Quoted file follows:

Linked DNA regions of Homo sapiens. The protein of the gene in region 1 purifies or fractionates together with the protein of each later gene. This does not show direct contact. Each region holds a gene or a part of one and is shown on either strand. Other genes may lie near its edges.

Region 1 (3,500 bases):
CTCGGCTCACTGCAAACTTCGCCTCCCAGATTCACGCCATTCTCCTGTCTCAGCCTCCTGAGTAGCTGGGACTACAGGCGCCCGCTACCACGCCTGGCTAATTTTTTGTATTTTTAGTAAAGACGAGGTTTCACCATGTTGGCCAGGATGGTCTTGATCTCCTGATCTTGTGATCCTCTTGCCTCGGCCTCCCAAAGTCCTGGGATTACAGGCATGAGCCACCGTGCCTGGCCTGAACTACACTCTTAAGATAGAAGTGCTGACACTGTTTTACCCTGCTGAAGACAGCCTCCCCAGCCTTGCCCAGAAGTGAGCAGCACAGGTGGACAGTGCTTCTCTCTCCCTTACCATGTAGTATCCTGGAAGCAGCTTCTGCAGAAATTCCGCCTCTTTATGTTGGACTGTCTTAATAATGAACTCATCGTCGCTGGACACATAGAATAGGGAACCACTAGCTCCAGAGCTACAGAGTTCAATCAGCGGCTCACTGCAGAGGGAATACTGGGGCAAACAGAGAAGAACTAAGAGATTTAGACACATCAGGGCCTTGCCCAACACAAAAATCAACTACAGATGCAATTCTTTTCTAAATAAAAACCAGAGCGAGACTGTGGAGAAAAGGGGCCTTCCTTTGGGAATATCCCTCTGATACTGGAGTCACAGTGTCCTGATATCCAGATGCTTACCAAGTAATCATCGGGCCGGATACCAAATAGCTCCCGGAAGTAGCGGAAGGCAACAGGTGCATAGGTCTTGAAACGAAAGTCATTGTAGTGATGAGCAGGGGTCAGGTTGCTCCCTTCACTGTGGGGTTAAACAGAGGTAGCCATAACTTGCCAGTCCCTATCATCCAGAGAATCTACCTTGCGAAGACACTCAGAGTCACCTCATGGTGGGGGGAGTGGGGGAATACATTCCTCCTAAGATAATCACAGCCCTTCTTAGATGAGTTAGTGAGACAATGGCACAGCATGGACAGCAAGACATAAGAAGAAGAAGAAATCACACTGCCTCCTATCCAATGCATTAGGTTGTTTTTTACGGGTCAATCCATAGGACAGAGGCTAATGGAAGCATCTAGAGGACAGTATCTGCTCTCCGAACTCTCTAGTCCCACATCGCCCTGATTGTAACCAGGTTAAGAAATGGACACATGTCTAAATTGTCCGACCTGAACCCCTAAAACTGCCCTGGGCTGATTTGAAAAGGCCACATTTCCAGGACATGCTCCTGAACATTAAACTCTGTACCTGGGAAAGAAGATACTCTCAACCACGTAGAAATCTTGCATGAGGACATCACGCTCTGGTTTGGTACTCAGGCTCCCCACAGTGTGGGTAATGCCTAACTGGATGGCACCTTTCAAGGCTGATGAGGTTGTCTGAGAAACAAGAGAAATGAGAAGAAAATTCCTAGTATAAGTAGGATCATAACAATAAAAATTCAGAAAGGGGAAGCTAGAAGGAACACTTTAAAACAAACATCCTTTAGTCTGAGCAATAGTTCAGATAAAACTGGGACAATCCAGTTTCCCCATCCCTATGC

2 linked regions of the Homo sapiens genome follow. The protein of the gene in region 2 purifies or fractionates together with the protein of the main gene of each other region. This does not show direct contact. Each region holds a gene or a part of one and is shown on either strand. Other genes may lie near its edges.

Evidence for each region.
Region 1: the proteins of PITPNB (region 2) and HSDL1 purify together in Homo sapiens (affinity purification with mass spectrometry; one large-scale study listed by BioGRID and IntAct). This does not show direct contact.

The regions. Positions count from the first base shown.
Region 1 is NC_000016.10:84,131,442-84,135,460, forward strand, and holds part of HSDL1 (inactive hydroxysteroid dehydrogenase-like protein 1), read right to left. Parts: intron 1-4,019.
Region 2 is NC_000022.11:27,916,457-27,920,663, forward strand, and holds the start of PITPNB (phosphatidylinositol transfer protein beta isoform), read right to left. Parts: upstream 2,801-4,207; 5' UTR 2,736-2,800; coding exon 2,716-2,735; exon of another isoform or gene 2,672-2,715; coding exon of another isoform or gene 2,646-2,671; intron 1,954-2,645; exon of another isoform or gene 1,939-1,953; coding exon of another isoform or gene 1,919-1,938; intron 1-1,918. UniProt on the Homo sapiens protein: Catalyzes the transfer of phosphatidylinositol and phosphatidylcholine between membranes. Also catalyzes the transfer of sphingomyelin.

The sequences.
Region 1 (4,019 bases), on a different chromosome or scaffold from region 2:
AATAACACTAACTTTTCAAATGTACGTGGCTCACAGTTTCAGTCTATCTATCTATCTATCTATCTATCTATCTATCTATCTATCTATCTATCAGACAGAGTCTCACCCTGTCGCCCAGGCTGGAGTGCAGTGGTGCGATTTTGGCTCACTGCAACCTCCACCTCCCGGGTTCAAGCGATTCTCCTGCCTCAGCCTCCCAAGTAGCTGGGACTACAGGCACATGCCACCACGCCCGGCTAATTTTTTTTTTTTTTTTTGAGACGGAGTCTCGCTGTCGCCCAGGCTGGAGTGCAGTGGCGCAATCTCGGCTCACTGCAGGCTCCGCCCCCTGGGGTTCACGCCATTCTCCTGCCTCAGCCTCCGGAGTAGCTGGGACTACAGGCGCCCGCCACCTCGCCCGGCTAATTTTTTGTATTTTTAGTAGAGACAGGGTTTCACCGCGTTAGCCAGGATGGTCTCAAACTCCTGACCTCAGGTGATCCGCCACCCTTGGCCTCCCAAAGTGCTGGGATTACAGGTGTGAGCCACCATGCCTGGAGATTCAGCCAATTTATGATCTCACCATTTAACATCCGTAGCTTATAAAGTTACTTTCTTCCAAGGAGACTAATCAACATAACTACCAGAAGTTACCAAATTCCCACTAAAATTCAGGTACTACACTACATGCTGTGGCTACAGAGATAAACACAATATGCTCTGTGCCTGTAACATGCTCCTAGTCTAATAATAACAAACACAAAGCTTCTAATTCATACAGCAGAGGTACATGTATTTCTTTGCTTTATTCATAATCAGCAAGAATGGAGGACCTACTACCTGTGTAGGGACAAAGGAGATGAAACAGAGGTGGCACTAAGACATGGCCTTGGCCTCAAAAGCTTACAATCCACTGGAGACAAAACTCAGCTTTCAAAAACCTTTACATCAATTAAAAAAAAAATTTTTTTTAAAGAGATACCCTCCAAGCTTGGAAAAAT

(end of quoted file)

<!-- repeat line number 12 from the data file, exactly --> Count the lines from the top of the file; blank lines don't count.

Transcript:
AATAACACTAACTTTTCAAATGTACGTGGCTCACAGTTTCAGTCTATCTATCTATCTATCTATCTATCTATCTATCTATCTATCTATCTATCAGACAGAGTCTCACCCTGTCGCCCAGGCTGGAGTGCAGTGGTGCGATTTTGGCTCACTGCAACCTCCACCTCCCGGGTTCAAGCGATTCTCCTGCCTCAGCCTCCCAAGTAGCTGGGACTACAGGCACATGCCACCACGCCCGGCTAATTTTTTTTTTTTTTTTTGAGACGGAGTCTCGCTGTCGCCCAGGCTGGAGTGCAGTGGCGCAATCTCGGCTCACTGCAGGCTCCGCCCCCTGGGGTTCACGCCATTCTCCTGCCTCAGCCTCCGGAGTAGCTGGGACTACAGGCGCCCGCCACCTCGCCCGGCTAATTTTTTGTATTTTTAGTAGAGACAGGGTTTCACCGCGTTAGCCAGGATGGTCTCAAACTCCTGACCTCAGGTGATCCGCCACCCTTGGCCTCCCAAAGTGCTGGGATTACAGGTGTGAGCCACCATGCCTGGAGATTCAGCCAATTTATGATCTCACCATTTAACATCCGTAGCTTATAAAGTTACTTTCTTCCAAGGAGACTAATCAACATAACTACCAGAAGTTACCAAATTCCCACTAAAATTCAGGTACTACACTACATGCTGTGGCTACAGAGATAAACACAATATGCTCTGTGCCTGTAACATGCTCCTAGTCTAATAATAACAAACACAAAGCTTCTAATTCATACAGCAGAGGTACATGTATTTCTTTGCTTTATTCATAATCAGCAAGAATGGAGGACCTACTACCTGTGTAGGGACAAAGGAGATGAAACAGAGGTGGCACTAAGACATGGCCTTGGCCTCAAAAGCTTACAATCCACTGGAGACAAAACTCAGCTTTCAAAAACCTTTACATCAATTAAAAAAAAAATTTTTTTTAAAGAGATACCCTCCAAGCTTGGAAAAAT